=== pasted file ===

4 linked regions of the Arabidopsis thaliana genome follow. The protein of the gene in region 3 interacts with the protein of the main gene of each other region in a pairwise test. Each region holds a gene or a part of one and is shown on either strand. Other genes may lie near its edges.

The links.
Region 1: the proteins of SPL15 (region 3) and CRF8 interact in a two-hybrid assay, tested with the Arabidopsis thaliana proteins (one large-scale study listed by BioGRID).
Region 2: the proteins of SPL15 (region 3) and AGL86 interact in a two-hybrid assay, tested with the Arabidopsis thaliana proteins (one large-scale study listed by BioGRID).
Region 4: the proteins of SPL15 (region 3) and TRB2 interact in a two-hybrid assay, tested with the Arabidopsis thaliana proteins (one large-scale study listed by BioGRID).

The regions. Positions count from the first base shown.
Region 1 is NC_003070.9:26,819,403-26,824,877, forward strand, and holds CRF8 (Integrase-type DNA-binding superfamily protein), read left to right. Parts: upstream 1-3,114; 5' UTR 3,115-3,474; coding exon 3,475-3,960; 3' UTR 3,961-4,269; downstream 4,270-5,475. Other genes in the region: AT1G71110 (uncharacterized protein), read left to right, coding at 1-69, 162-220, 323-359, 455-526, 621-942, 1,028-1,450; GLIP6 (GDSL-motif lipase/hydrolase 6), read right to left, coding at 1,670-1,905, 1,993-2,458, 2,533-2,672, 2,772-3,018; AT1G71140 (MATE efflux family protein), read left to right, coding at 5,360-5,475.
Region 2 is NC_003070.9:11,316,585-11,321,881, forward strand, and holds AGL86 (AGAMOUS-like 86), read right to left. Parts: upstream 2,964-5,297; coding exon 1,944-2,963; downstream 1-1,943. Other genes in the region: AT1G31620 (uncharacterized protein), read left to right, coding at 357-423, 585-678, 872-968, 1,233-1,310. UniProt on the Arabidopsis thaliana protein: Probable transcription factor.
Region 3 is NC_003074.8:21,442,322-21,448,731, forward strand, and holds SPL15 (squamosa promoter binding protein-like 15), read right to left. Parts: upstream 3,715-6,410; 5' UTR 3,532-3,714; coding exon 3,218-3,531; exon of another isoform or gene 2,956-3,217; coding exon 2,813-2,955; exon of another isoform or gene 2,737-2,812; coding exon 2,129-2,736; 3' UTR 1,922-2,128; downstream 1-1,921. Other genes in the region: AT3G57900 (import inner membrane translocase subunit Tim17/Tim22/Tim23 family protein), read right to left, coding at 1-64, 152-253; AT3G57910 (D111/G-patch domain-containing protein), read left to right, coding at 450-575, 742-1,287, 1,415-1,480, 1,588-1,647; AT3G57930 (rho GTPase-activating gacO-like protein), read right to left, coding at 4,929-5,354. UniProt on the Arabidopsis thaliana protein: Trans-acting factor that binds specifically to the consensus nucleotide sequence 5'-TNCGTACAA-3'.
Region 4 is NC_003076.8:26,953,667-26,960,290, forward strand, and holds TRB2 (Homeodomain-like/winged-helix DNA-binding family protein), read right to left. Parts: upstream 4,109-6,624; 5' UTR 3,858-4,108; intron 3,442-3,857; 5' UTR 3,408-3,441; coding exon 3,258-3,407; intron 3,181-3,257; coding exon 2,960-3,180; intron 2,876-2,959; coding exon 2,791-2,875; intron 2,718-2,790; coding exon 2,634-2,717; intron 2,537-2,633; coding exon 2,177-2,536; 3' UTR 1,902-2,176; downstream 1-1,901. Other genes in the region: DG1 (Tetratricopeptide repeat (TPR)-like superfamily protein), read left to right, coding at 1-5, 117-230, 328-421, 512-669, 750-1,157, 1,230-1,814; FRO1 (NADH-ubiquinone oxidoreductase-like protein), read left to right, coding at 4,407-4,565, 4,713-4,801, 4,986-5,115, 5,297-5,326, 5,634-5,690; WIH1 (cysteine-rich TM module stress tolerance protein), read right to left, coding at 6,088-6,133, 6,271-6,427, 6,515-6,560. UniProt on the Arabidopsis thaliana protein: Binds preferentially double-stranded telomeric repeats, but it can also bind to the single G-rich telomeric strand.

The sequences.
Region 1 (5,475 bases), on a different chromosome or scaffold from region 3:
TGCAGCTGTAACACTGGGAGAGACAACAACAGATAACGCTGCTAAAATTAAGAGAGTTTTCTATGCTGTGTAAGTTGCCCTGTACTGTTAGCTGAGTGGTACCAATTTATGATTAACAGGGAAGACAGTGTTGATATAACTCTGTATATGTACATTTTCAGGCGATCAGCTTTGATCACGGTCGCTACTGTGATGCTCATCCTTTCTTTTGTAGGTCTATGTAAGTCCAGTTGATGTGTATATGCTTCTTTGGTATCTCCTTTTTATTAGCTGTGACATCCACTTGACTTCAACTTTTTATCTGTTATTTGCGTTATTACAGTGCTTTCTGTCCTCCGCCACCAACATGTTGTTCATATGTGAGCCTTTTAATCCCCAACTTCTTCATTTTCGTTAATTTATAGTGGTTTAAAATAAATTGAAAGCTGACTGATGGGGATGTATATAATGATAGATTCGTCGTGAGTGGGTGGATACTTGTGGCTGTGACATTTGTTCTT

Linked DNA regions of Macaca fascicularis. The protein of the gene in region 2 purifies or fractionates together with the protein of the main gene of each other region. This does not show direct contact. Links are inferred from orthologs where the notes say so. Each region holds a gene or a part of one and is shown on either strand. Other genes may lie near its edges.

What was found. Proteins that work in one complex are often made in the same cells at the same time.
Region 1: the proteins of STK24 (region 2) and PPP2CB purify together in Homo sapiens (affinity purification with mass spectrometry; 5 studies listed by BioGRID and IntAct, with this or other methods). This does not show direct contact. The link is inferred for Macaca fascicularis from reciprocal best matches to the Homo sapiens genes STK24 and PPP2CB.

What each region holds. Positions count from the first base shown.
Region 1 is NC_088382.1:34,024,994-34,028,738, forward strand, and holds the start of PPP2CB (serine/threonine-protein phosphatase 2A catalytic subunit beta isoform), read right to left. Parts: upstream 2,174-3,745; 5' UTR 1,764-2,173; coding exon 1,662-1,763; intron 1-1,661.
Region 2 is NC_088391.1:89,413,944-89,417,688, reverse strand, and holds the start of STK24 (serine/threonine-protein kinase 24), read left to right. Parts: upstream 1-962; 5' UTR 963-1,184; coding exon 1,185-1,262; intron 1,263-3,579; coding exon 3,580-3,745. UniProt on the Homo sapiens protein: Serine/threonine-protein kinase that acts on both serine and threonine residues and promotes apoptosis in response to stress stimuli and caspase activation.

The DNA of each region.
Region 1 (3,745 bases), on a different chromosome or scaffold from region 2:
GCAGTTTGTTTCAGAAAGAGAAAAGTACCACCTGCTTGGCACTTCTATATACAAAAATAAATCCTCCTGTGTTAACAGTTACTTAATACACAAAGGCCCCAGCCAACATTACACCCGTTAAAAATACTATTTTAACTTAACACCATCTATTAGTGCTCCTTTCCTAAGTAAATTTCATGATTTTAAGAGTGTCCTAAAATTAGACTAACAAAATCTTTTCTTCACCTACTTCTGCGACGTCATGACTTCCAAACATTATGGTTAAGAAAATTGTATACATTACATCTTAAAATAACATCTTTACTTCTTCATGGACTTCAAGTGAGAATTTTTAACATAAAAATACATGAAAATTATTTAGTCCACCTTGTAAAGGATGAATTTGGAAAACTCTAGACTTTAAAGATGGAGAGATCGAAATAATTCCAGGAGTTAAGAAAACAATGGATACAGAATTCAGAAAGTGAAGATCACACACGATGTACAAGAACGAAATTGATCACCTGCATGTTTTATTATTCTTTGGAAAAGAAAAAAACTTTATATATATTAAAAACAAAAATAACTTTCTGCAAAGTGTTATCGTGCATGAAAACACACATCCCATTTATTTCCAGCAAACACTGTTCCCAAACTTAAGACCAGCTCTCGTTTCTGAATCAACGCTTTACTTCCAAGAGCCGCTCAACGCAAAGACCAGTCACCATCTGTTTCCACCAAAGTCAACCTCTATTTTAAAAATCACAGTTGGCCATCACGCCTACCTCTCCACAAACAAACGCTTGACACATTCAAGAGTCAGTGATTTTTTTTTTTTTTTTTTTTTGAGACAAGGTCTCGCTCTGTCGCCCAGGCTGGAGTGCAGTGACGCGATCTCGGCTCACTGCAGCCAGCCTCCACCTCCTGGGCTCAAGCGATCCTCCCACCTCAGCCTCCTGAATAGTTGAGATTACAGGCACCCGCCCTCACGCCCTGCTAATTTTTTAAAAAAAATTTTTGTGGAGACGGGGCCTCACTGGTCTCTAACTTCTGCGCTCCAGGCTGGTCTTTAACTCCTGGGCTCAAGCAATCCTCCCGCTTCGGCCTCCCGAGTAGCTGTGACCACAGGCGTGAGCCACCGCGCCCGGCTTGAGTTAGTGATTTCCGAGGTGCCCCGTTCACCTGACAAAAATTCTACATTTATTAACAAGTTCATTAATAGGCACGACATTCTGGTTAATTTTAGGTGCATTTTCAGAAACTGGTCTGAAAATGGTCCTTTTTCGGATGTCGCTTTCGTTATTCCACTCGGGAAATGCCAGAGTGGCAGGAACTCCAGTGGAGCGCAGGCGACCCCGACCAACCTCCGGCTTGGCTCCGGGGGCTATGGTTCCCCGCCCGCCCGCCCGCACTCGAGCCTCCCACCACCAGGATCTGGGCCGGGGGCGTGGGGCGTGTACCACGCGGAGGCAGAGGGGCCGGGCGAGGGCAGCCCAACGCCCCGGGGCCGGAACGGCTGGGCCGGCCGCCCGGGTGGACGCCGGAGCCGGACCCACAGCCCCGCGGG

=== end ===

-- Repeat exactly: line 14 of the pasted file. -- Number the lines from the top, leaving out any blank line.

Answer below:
Linked DNA regions of Macaca fascicularis. The protein of the gene in region 2 purifies or fractionates together with the protein of the main gene of each other region. This does not show direct contact. Links are inferred from orthologs where the notes say so. Each region holds a gene or a part of one and is shown on either strand. Other genes may lie near its edges.